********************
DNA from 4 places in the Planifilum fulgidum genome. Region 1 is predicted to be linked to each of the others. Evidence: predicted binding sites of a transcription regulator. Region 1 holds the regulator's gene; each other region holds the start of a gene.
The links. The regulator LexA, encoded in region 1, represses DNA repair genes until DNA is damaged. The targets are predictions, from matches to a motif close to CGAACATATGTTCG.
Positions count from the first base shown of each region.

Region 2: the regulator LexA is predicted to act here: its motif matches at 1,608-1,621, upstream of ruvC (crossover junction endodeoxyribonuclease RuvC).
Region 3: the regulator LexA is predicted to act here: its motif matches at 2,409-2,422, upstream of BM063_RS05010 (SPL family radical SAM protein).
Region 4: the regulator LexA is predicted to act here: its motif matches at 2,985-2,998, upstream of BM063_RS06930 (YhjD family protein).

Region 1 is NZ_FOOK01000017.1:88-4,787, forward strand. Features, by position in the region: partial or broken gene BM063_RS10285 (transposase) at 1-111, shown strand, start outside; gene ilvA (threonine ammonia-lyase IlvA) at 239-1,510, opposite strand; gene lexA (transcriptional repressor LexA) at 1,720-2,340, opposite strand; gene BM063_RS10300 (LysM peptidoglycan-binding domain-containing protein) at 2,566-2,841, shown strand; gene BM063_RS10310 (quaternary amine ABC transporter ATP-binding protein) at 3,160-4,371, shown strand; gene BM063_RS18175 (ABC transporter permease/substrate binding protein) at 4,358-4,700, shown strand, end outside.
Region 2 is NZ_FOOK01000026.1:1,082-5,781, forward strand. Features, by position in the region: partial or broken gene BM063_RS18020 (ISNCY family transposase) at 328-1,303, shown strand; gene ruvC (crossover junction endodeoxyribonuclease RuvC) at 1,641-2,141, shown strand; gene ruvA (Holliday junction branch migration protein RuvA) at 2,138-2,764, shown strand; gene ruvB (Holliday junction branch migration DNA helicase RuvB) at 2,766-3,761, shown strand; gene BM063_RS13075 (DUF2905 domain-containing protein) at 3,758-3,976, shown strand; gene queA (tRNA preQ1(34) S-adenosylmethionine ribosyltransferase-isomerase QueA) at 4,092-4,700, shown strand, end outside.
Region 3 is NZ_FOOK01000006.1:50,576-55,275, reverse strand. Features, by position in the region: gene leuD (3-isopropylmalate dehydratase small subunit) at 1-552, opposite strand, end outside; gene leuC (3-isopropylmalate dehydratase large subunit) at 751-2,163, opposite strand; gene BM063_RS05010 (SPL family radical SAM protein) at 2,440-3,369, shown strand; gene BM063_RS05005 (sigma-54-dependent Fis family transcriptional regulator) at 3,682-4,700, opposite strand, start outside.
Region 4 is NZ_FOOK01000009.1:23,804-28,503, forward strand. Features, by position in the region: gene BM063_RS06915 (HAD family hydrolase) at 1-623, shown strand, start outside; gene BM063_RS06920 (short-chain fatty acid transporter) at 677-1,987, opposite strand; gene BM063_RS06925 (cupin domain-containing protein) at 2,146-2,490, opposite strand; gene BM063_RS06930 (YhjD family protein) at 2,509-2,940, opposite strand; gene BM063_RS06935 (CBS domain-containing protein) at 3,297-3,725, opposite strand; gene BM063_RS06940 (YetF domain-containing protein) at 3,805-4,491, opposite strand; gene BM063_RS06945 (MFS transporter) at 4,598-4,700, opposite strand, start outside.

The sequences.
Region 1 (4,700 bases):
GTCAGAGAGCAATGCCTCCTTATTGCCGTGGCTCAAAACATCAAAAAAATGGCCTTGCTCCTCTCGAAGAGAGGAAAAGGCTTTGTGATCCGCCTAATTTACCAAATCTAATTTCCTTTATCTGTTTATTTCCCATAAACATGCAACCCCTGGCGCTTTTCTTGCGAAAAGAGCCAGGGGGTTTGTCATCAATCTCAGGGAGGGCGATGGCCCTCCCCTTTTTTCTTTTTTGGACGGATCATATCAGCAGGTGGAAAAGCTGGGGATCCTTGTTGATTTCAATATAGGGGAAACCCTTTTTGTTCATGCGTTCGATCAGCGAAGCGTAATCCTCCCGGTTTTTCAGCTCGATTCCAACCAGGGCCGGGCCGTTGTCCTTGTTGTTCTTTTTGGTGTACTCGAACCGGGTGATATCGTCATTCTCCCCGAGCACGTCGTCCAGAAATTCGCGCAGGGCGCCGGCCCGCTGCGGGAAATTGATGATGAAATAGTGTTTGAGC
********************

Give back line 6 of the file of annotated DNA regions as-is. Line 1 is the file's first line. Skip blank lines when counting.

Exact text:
Region 4: the regulator LexA is predicted to act here: its motif matches at 2,985-2,998, upstream of BM063_RS06930 (YhjD family protein).